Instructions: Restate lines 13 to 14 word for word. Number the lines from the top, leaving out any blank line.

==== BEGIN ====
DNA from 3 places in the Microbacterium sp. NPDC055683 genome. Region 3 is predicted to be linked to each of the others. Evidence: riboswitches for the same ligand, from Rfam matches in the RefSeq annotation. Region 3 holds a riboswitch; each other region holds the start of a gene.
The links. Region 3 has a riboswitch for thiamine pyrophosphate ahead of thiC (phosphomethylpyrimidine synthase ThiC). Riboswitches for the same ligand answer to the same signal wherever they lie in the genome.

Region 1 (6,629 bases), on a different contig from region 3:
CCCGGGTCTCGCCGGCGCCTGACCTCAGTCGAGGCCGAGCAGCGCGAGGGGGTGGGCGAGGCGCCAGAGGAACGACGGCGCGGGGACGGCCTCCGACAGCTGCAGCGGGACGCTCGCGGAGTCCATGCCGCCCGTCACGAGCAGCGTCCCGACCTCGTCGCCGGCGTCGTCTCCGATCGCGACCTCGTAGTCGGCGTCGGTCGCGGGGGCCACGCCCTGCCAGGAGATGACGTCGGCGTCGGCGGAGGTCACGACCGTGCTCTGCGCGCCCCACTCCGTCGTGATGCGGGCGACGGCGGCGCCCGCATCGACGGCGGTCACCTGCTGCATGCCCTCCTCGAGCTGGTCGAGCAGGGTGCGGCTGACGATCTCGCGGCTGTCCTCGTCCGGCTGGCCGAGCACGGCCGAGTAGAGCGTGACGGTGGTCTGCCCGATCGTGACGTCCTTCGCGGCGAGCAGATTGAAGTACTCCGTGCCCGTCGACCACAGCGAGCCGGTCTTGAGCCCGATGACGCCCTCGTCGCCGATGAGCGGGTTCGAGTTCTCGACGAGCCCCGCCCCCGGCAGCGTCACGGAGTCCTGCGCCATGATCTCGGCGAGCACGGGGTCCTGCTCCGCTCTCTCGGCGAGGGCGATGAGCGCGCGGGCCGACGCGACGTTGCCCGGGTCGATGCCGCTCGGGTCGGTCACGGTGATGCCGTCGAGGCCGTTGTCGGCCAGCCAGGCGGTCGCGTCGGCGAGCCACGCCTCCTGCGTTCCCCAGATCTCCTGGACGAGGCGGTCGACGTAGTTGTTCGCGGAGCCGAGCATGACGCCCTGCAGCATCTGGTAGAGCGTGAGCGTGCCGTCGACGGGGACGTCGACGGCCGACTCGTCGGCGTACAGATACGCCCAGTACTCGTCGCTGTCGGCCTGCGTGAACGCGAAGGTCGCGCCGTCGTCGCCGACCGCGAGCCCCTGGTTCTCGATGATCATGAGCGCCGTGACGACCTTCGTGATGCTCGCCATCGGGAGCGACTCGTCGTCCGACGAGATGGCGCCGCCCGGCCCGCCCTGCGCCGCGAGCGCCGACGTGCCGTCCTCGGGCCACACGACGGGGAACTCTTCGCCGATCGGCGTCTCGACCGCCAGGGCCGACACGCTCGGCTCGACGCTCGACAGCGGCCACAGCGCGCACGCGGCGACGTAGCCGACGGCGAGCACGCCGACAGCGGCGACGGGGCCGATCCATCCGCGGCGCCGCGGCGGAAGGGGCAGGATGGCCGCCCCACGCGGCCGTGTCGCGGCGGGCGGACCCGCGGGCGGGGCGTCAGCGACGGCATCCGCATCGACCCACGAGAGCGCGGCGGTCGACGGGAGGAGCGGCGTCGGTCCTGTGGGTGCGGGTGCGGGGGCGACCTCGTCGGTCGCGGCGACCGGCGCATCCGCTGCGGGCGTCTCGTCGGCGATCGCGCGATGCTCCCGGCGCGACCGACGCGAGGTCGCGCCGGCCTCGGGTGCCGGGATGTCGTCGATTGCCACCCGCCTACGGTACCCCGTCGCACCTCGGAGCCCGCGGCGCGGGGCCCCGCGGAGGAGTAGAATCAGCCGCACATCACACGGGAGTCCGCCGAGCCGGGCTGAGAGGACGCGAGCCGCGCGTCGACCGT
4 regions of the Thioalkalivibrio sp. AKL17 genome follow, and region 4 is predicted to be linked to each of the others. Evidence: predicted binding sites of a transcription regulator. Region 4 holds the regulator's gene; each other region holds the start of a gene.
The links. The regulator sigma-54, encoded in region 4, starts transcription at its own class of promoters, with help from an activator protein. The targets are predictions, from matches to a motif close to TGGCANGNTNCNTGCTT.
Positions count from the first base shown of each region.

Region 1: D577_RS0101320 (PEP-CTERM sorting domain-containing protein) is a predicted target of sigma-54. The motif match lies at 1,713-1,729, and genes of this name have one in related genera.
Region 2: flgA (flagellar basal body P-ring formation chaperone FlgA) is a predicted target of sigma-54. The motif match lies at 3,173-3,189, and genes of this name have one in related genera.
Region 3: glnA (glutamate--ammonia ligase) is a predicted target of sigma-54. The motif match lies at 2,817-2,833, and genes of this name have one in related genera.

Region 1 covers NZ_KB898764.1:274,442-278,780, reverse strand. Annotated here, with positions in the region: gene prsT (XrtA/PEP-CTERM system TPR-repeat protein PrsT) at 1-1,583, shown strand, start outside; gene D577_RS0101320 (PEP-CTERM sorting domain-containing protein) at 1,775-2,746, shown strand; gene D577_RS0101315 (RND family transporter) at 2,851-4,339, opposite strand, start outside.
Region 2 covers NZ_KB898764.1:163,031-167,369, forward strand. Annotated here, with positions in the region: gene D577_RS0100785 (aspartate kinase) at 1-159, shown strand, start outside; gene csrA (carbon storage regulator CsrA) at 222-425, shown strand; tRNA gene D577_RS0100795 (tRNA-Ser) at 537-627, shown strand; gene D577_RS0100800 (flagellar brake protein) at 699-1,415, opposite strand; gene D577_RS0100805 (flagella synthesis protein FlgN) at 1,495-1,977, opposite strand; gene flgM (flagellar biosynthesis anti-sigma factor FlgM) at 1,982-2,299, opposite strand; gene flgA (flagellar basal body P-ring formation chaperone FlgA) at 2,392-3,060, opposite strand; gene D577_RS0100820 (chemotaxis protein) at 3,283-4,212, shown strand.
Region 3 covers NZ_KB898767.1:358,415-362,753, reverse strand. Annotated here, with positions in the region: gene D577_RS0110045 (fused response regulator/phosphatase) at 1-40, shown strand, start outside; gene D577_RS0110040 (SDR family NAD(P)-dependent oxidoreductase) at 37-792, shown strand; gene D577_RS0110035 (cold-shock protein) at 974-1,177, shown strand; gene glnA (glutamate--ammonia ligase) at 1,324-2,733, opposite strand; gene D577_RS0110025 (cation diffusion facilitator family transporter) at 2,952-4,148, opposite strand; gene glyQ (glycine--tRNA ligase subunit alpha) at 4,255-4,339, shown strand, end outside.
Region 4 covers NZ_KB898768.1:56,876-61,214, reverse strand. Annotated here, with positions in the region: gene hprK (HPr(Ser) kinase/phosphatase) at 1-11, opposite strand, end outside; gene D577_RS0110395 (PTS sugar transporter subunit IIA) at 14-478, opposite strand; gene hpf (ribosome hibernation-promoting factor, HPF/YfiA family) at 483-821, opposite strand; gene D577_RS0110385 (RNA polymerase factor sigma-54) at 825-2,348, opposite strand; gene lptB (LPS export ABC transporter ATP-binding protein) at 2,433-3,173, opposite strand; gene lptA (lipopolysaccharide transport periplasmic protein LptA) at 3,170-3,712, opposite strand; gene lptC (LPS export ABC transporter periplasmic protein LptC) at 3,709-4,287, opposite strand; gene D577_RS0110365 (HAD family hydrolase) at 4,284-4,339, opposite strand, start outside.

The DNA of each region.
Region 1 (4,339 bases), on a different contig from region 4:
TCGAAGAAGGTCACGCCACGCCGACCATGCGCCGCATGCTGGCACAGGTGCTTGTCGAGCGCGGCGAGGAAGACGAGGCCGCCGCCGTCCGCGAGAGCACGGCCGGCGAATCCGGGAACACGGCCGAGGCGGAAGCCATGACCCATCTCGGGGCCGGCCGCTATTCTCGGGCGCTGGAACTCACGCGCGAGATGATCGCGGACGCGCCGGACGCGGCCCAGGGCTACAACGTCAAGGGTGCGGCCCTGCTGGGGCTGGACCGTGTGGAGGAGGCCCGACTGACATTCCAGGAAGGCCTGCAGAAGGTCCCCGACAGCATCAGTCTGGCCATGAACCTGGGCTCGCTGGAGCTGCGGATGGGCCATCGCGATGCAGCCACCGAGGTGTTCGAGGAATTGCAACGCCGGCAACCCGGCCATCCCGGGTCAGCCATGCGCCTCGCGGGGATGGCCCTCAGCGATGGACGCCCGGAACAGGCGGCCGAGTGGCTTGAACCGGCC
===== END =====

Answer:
Region 3 covers NZ_KB898767.1:358,415-362,753, reverse strand. Annotated here, with positions in the region: gene D577_RS0110045 (fused response regulator/phosphatase) at 1-40, shown strand, start outside; gene D577_RS0110040 (SDR family NAD(P)-dependent oxidoreductase) at 37-792, shown strand; gene D577_RS0110035 (cold-shock protein) at 974-1,177, shown strand; gene glnA (glutamate--ammonia ligase) at 1,324-2,733, opposite strand; gene D577_RS0110025 (cation diffusion facilitator family transporter) at 2,952-4,148, opposite strand; gene glyQ (glycine--tRNA ligase subunit alpha) at 4,255-4,339, shown strand, end outside.
Region 4 covers NZ_KB898768.1:56,876-61,214, reverse strand. Annotated here, with positions in the region: gene hprK (HPr(Ser) kinase/phosphatase) at 1-11, opposite strand, end outside; gene D577_RS0110395 (PTS sugar transporter subunit IIA) at 14-478, opposite strand; gene hpf (ribosome hibernation-promoting factor, HPF/YfiA family) at 483-821, opposite strand; gene D577_RS0110385 (RNA polymerase factor sigma-54) at 825-2,348, opposite strand; gene lptB (LPS export ABC transporter ATP-binding protein) at 2,433-3,173, opposite strand; gene lptA (lipopolysaccharide transport periplasmic protein LptA) at 3,170-3,712, opposite strand; gene lptC (LPS export ABC transporter periplasmic protein LptC) at 3,709-4,287, opposite strand; gene D577_RS0110365 (HAD family hydrolase) at 4,284-4,339, opposite strand, start outside.